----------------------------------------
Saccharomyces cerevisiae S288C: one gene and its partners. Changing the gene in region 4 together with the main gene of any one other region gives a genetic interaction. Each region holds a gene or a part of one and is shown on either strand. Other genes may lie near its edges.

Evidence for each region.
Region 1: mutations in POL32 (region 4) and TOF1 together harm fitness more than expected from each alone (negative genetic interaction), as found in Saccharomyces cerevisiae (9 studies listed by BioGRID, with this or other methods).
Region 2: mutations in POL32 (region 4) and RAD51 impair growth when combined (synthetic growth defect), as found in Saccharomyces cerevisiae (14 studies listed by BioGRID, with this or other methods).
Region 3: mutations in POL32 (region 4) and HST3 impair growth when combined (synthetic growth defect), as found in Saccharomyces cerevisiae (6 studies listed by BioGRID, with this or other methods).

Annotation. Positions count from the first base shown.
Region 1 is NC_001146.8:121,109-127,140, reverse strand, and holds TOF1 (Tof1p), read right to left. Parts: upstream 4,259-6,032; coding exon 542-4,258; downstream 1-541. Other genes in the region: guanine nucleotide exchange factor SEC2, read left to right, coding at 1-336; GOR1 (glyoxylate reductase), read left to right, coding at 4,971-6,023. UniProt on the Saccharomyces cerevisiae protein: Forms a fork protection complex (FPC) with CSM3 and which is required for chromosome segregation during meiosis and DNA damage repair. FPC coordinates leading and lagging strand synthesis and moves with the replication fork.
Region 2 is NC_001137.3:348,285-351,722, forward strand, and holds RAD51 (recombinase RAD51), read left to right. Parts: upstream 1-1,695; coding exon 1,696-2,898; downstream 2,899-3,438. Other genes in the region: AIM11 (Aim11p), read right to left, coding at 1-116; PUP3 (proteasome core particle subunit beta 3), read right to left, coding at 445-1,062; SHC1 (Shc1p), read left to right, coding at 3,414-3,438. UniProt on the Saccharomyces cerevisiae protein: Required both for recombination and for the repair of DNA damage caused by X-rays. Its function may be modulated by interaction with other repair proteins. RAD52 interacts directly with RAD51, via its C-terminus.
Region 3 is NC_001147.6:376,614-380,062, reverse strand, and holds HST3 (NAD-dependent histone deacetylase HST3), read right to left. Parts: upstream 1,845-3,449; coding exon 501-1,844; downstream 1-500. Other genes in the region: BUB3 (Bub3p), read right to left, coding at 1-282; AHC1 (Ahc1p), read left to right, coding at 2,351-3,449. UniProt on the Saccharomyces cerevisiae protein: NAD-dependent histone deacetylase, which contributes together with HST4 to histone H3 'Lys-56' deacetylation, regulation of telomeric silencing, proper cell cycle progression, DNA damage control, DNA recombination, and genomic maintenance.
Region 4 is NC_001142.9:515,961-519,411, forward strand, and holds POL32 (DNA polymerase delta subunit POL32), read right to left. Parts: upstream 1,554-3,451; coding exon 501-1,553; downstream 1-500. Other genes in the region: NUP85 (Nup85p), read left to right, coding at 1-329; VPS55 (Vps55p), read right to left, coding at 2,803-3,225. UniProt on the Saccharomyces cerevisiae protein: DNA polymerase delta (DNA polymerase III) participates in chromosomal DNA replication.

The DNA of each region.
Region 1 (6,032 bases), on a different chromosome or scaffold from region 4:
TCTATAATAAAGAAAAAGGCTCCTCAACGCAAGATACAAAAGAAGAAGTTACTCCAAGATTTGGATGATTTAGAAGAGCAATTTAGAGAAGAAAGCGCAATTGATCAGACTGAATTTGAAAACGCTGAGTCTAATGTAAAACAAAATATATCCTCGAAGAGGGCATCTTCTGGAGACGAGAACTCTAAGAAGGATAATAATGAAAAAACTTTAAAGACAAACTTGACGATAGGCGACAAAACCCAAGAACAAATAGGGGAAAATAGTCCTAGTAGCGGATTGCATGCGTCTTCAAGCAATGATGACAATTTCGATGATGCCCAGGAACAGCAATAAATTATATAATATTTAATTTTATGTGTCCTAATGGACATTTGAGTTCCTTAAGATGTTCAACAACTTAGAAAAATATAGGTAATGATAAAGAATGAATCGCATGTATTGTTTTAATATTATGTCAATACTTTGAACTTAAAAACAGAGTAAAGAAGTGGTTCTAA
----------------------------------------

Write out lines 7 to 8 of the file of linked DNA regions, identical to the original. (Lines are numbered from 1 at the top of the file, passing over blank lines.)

Region 1 is NC_001146.8:121,109-127,140, reverse strand, and holds TOF1 (Tof1p), read right to left. Parts: upstream 4,259-6,032; coding exon 542-4,258; downstream 1-541. Other genes in the region: guanine nucleotide exchange factor SEC2, read left to right, coding at 1-336; GOR1 (glyoxylate reductase), read left to right, coding at 4,971-6,023. UniProt on the Saccharomyces cerevisiae protein: Forms a fork protection complex (FPC) with CSM3 and which is required for chromosome segregation during meiosis and DNA damage repair. FPC coordinates leading and lagging strand synthesis and moves with the replication fork.
Region 2 is NC_001137.3:348,285-351,722, forward strand, and holds RAD51 (recombinase RAD51), read left to right. Parts: upstream 1-1,695; coding exon 1,696-2,898; downstream 2,899-3,438. Other genes in the region: AIM11 (Aim11p), read right to left, coding at 1-116; PUP3 (proteasome core particle subunit beta 3), read right to left, coding at 445-1,062; SHC1 (Shc1p), read left to right, coding at 3,414-3,438. UniProt on the Saccharomyces cerevisiae protein: Required both for recombination and for the repair of DNA damage caused by X-rays. Its function may be modulated by interaction with other repair proteins. RAD52 interacts directly with RAD51, via its C-terminus.